• The Indian-Australian woman on trial for defrauding an old man by illegally accessing his savings (Townsville ABC, Nine, Seven Ten, 2 May). She is named and pictured walking behind the fence of the court compound.
  • The unnamed and unpictured Pakistani taxi driver identified as a rape suspect in Perth. (Perth ABC , Nine, 11 May)
  • The bearded turbaned man (unnamed but an identikit picture) police were seeking for questioning over an attempted child abduction (Perth Seven, Nine, 11 May)
  • The Imam sacked from a Canberra mosque on grounds of inciting violence (SBS 11 May). The Imam refused to be interviewed and while a group photo supposedly including the imam was used he was not identified in that shot.
  • The man of Arabic background accused of predatory behaviour after groping a breastfeeding woman in a shopping centre in Melbourne (3 and 4 May, commercial services only). Only CCTV images are included in the first story, though his name which identifies his ethnicity is used the next day. Nine’s newsreader introduction includes its own gloss on the story by describing the predator as a ‘pervert’.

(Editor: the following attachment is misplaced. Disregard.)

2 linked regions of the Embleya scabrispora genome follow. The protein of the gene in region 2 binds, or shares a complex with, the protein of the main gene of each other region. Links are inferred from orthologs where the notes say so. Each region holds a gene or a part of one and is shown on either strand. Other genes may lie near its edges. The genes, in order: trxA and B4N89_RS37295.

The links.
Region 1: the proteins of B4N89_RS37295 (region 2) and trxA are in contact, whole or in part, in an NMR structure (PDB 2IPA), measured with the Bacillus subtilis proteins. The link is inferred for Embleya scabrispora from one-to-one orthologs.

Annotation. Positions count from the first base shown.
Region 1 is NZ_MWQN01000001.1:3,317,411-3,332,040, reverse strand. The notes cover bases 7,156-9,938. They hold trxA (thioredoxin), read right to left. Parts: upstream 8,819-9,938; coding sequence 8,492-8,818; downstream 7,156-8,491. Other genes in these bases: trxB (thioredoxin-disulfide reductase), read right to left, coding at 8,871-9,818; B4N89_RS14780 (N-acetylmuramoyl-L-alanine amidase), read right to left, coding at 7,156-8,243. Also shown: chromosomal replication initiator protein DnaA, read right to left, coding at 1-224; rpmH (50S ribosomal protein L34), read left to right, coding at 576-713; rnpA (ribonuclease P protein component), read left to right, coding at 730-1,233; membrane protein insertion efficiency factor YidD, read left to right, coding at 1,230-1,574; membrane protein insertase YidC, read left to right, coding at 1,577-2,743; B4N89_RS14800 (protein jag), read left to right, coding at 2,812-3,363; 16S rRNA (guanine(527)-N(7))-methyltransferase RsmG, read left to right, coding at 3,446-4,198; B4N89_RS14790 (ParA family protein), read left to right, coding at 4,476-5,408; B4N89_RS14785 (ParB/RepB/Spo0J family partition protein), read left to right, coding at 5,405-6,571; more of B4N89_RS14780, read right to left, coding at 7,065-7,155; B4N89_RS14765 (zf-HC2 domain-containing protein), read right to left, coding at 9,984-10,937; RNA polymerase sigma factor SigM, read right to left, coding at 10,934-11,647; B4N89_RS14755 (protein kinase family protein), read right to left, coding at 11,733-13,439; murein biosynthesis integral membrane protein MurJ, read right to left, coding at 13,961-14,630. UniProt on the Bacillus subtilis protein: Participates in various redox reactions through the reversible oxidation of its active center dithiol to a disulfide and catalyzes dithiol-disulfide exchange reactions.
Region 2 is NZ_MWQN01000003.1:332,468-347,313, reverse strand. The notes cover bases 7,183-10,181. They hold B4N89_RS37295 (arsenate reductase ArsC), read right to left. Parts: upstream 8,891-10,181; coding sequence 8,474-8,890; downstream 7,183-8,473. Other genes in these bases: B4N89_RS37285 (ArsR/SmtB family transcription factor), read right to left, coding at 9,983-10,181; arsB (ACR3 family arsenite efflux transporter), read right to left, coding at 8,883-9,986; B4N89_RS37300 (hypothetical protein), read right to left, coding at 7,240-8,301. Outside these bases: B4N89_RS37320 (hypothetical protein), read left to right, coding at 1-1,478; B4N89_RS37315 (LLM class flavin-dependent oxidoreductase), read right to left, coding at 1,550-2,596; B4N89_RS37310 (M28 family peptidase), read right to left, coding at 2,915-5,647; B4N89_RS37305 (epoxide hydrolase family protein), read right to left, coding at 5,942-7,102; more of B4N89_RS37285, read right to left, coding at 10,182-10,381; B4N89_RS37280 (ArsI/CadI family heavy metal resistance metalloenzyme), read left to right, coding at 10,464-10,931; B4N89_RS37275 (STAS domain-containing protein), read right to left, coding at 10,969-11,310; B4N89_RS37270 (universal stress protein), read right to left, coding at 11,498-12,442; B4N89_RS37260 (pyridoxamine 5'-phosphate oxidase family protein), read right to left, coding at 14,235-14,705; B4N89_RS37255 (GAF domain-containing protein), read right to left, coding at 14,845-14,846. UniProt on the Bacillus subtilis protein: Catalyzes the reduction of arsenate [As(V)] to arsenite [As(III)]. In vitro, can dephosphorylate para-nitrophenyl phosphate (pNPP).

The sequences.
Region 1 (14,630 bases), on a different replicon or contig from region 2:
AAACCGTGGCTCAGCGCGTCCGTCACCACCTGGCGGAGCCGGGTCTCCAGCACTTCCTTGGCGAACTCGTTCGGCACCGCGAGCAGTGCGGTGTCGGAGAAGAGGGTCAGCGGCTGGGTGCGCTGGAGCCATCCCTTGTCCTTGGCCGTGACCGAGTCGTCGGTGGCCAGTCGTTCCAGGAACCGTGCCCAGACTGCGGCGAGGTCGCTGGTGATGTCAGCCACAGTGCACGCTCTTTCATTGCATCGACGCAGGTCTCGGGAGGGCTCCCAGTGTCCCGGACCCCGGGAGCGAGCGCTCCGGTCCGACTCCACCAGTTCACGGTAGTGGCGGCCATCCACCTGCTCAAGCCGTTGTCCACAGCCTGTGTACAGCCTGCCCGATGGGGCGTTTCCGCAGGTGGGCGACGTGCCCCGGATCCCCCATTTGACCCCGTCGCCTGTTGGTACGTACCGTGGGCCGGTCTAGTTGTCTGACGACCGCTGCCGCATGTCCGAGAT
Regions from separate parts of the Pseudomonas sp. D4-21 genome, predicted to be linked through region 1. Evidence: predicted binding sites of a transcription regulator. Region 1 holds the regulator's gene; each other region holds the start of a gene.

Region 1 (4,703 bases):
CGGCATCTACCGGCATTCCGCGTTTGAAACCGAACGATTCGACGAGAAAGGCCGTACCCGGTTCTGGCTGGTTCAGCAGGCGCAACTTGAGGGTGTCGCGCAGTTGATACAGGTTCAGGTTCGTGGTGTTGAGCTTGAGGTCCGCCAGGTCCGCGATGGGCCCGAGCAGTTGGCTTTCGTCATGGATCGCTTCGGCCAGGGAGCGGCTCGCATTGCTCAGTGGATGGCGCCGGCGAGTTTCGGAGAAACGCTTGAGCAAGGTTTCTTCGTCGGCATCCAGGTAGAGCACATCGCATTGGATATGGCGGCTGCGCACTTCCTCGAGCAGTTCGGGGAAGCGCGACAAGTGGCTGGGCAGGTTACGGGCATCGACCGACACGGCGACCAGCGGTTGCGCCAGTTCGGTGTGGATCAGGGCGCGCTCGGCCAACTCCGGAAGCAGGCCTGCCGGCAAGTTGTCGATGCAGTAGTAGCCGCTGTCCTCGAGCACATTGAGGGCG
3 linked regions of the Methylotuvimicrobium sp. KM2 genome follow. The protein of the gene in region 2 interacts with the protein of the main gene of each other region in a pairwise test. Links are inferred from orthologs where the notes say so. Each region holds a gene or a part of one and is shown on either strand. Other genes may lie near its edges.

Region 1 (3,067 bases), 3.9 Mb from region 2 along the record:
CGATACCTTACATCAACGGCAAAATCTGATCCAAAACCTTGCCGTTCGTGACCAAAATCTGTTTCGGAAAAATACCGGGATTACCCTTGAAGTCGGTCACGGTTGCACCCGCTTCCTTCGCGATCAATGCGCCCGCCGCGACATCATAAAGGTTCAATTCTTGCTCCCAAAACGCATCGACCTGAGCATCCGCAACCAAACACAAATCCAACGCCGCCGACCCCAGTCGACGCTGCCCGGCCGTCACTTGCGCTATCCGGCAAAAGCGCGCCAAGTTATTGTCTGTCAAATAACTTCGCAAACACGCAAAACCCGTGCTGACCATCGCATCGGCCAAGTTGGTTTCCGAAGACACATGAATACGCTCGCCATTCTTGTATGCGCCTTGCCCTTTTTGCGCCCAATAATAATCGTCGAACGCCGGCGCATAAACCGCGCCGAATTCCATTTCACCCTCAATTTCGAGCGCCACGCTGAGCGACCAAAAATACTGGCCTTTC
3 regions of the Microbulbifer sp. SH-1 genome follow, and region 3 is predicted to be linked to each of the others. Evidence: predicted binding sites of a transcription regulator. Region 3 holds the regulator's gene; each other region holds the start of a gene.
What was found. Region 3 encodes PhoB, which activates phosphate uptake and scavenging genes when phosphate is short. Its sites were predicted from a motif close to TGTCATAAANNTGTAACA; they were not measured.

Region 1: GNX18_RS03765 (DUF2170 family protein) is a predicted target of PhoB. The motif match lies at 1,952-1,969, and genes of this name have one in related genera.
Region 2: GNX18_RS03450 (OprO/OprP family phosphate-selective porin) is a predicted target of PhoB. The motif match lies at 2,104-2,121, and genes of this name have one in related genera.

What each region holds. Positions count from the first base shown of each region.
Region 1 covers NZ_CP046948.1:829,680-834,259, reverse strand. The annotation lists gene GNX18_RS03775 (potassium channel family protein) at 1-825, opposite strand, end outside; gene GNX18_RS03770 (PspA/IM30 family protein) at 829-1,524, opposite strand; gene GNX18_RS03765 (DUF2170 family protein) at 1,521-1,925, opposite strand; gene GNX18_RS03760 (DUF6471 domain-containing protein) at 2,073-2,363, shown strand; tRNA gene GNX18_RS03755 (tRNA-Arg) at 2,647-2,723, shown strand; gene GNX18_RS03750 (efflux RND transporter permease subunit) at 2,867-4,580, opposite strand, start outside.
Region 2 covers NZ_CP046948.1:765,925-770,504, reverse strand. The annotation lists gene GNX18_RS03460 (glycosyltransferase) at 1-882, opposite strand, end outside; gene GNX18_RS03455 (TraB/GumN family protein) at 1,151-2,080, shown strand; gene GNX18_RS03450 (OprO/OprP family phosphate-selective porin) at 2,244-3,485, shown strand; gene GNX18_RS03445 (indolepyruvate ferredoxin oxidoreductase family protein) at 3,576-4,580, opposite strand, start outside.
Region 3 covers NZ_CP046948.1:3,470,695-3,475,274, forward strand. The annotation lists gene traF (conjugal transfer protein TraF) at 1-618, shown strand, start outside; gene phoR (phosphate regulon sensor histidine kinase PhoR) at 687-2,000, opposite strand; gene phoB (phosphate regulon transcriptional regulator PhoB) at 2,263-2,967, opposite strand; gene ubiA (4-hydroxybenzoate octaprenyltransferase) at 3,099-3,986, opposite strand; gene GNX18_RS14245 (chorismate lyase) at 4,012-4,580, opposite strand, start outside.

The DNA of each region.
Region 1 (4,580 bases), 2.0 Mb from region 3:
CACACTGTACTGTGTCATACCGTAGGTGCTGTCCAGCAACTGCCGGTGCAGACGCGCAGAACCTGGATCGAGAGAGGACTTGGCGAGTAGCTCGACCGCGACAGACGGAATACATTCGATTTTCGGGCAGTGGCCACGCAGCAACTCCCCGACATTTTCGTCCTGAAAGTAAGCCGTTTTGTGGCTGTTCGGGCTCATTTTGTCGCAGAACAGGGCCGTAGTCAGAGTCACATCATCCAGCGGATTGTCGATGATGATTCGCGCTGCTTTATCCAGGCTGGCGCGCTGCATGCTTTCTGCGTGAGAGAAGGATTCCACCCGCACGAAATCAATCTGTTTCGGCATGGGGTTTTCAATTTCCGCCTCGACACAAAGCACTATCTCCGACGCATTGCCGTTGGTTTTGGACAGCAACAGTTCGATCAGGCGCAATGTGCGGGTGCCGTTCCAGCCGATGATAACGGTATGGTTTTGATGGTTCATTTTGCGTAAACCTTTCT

• The “men of middle-Eastern appearance” who robbed an Indian-Australian shopkeeper (Sydney Ten, 8 May).

The victims include:

  • a Japanese exchange student allegedly threatened by a knife-wielding attacker (Townsville Nine, Ten, 1May ). We see vision of her on Nine, but not on Ten. She is not interviewed on either service.
  • A Muslim murder victim, Kevin Palmer (Townsville Seven, Nine, Ten, 11 May). His religious background is revealed by a reference to his friend and ‘fellow Muslim’ Anthony Mundine on Seven, and by references to services in both a church and a mosque on Ten. Nine makes no mention of Muslim connections.
  • The African refugee children from traumatized backgrounds who are the subject of a special school program in Shepparton (Shepparton Nine, 3 May)
  • A Chilean migrant family attacked in their home by a gang of thugs (Sydney Seven, 9 May).
  • An Asian man punched and killed while standing in a taxi queue (Townsville ABC, Seven, Ten, 30 April)
  • An Asian disabled woman whose modified car was stolen and crashed in Perth (Perth, all services except SBS, 4 May). All versions of the story include an interview with the woman.